Research projects

Government funded projects

MATFEM have participated in research projects that are promoted and partly funded by the European Union and the Federal Ministry of Education and Research of Germany. In these projects, universities, research facilities and the industry work together.

These projects are an opportunity to integrate recent findings into our own developments, especially into the material models.

There are no ongoing projects.

Past projects

Research Project: LaserLeichter

From 2015 to 2018, MATFEM participated in the LaserLeichter project on the development of laser-based joining technologies for heterogeneous light-weight designs; it ran from 2015 to 2018.

The Project “LaserLeichter” addressed the need for mixed designs using hetero­geneous light-weight materials by investigating innovative joining technologies for heterogeneous metal-metal and metal-plastic connections which can be applied for large scale industrial production. Together with required associated technologies for tooling and monitoring, the joining concepts are to be developed with a view to series production.

MATFEM’s task in the project was to simulate heterogeneous joints in detail using FEM (meso-models). Experimental and virtual trials were be used to derive macro-models, which should allow the stiffness and failure behaviour of the heterogeneous connections to be simulated with acceptable accuracy for crash simulations under industrial conditions. The basis for the material description is the material model MF GenYld + CrachFEM, which is developed by MATFEM.

The collaborative research project “LaserLeichter” was sponsored by the German Federal Ministry of Education and Research within the funding initiative “Photonic Methods and Tools for Resource-Efficient Light-Weight Design”. Project supervision was provided by VDI Technologiezentrum GmbH.

Research Project UltraCaulk

From 2014 to 2017, MATFEM participated in the UltraCaulk project on ultrasonically assisted forming and caulking.

The goal of the research project is the development of a novel hybrid manufacturing technique for forming and caulking components from materials, which previously were difficult or impossible to form. Steel and cast aluminium grades are here the major focus. Besides extending the material spectrum, the process forces and the associated component loading during caulking are to be reduced by superimposed ultrasonic vibration. The positive effects of superimposed ultrasound make it possible to overcome previous limits of the forming method, to design process chains more effectively and to manufacture new products with improved functionality. Significant cost savings are additionally possible through reduced material use as well as the replacement of previously applied expensive forming and joining processes, e.g. milling or laser-welding.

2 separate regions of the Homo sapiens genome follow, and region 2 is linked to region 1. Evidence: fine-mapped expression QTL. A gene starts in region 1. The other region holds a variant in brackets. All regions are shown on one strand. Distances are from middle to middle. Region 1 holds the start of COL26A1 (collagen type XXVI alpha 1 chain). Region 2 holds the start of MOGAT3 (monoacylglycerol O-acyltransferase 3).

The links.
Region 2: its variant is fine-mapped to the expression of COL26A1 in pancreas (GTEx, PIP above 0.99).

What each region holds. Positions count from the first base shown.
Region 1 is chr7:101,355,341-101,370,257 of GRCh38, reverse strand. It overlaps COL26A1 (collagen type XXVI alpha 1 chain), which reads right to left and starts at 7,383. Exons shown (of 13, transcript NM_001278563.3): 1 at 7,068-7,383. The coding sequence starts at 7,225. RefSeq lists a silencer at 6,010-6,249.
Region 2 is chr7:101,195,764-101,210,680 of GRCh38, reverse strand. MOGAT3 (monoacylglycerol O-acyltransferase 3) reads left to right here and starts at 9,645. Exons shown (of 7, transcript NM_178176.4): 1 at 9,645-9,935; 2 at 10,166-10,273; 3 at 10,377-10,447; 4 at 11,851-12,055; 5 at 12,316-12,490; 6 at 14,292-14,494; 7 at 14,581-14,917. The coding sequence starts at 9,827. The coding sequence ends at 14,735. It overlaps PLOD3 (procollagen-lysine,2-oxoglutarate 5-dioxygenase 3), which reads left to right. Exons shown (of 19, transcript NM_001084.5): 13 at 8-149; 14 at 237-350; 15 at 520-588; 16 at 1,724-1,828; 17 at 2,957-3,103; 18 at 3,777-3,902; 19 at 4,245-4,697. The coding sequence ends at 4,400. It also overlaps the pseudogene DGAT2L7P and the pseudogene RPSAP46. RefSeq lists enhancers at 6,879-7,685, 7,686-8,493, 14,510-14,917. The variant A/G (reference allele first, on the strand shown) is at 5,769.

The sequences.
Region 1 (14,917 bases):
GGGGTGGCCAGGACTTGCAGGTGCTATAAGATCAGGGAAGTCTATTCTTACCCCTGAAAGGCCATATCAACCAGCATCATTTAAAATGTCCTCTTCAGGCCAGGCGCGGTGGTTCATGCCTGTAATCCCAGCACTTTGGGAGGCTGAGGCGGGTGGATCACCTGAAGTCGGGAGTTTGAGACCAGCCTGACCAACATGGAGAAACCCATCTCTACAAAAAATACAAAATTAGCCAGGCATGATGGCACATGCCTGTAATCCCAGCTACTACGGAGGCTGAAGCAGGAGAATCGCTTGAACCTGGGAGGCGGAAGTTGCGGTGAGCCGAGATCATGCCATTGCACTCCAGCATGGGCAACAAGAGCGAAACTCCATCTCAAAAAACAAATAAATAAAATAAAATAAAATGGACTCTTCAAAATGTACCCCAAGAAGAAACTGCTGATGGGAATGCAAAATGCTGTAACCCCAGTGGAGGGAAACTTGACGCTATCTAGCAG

MATFEM’s part in the project was to develop a constitutive model for representing plasticity of metals with superimposed ultrasonic vibration and integrate it into the user material modell MF GenYld + CrachFEM. Further activities concern improved modelling of friction between tool and work piece with ultrasonic excitation.

The collaborative research project UltraCaulk was sponsored by the German Federal Ministry of Education and Research within the framework concept “Research for the Production of Tomorrow”. Project supervision was provided by the project administrator Karlsruhe – Produktion und Fertigungstechnologien (PTKA-PFT).

NADIA

From 2006 to 2010, MATFEM was a partner in the European-Union funded project NADIA. In this project, methods for the CAE-based design of automotive parts made from cast light alloys were developed. These methods were to be applied throughout the life cycle of the part – from casting, solidification and heat treatment to in-service loads of the final part – in the evaluation and iterative optimisation of the part’s design. These methods involve the further development of simulation methods and the data exchange between them as well as the creation of models that predict the macroscopic material behaviour based on the properties of the local microstructure after casting.

Nadia Project

MATFEM took part in two of the work packages of this project: We developed material models and simulation techniques to model cast parts in the body-in-white structure under crash loads and to model cast parts in the combustion engine under thermo-mechanical fatigue. Both methods account for the local material properties that result from the casting process.

Further information:

  • NADIA Project
    New automotive components designed for and manufactured by intelligent processing of light alloys – official homepage